[Ip-health] IP-Watch: Special Report: India Rocked By Report Of Secret Assurance To US Industry On IP

Thiru Balasubramaniam thiru at keionline.org
Tue Mar 22 09:36:39 PDT 2016


http://www.ip-watch.org/2016/03/22/india-rocked-by-report-of-secret-assurance-to-us-industry-on-ip/
Special Report: India Rocked By Report Of Secret Assurance To US Industry
On IP

22/03/2016 BY PATRALEKHA CHATTERJEE
<http://www.ip-watch.org/author/patralekha-chatterjee/> FOR INTELLECTUAL
PROPERTY WATCH

That the Indian government has been under pressure from the United States
to change its patent regime is no secret among those who follow the public
discourse on intellectual property rights. Now, a new controversy about
India’s alleged private assurance to the US-India Business Council (USIBC)
and other lobby groups that it would not invoke compulsory licensing for
commercial purposes seeks to add fuel to fiery speculation about a shift in
India’s policy on IPR.

The controversy pivots on a 5 February 2016 submission by the USIBC to the
Office of the United States Trade Representative (USTR) annual Special 301
report. The Special 301 Report is prepared every year by the USTR under
Section 301 as amended of the (US) Trade Act of 1974. The report aims to
identify trade barriers to US companies due to intellectual property laws
in other countries

The USIBC describes itself as the premier business advocacy organisation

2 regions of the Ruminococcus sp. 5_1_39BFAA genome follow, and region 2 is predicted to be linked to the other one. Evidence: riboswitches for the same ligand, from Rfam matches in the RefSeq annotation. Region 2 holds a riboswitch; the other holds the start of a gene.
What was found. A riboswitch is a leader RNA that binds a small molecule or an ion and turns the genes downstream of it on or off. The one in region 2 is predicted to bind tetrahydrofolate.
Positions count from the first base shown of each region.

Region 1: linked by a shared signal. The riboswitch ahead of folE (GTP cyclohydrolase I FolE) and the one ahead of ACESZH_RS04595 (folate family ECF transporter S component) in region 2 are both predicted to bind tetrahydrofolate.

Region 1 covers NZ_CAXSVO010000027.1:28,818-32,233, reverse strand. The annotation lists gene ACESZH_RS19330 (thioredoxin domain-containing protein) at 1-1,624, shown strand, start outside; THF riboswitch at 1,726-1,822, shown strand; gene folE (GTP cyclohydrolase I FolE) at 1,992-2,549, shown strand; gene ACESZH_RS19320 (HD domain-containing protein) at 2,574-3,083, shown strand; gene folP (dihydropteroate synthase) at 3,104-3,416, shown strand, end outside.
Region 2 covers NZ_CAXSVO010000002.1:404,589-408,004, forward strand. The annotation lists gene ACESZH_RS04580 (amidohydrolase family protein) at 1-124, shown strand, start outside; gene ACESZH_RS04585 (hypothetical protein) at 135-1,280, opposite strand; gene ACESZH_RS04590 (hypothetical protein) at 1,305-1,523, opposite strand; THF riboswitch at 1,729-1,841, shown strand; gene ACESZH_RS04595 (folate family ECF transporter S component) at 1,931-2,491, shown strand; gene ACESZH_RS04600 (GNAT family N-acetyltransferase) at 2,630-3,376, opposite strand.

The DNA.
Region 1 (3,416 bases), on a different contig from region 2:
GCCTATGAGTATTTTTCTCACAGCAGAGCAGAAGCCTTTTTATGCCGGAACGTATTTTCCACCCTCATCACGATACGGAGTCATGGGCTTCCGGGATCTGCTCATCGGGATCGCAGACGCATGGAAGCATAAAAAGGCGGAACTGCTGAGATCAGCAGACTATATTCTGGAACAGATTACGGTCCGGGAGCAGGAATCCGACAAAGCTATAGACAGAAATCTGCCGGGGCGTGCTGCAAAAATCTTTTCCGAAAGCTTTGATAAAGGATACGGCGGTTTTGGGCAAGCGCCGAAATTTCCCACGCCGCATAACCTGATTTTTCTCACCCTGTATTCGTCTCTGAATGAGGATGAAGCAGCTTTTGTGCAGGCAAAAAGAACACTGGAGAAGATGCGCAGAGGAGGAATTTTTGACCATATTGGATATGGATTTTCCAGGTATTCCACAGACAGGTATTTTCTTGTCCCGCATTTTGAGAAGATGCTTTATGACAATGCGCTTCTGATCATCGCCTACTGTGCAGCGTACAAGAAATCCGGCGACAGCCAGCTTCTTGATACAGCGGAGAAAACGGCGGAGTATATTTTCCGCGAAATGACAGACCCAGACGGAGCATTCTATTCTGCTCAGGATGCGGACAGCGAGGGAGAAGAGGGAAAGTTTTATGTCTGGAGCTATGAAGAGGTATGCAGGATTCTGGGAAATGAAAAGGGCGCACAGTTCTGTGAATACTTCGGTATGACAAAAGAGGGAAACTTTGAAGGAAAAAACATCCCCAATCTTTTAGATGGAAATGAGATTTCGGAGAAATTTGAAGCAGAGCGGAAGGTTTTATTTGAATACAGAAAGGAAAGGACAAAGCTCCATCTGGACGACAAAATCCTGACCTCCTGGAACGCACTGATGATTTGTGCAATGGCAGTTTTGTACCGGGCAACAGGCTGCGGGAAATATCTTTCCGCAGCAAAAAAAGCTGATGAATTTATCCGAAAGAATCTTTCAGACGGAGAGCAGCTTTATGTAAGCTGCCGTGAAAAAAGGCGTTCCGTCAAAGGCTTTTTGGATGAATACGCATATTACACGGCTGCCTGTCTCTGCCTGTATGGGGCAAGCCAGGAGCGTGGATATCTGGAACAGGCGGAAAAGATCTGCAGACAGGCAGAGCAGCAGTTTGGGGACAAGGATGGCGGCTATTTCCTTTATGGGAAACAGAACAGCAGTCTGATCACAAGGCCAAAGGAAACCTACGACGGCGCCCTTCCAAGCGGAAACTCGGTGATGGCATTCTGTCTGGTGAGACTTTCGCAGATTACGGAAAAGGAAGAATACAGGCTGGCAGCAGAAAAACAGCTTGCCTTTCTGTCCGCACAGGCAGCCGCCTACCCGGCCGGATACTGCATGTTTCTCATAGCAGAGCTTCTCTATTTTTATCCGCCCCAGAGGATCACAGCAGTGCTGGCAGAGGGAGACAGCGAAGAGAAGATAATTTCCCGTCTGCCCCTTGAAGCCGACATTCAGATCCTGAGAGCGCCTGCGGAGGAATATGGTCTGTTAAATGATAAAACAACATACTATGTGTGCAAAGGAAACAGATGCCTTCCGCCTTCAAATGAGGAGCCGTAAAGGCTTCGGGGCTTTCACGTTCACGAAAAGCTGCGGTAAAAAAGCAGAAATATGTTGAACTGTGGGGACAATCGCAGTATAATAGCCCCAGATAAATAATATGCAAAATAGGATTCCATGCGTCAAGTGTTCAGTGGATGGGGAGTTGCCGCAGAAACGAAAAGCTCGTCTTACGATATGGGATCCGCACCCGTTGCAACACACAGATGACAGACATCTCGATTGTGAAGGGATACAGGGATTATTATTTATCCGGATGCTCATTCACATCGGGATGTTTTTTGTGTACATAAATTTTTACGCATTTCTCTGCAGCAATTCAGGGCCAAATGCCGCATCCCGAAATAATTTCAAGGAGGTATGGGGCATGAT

representing more than 350 of the largest global companies investing in
India. In its submission to USTR last month, the Council stated: “Despite
compulsory licensing denials, Industry continues to be concerned by the
potential threat of compulsory licensing. The Government of India has
privately reassured [Industry] it would not use Compulsory Licenses for
commercial purposes. USIBC would be further encouraged if the Government of
India made a public commitment to forego using compulsory licensing for
commercial purposes and in public emergencies only, which would greatly
enhance legal certainty for innovative industries.”

Relations between India and the United States have improved sharply in
recent years but the two countries continue to lock horns when it comes to
IPR. India has been on the USTR’s Special 301 ‘watch list’ for years, much
to the chagrin of many within India.

The Government of India has neither confirmed nor denied the veracity of
these alleged private assurances which are now under media glare. Rajiv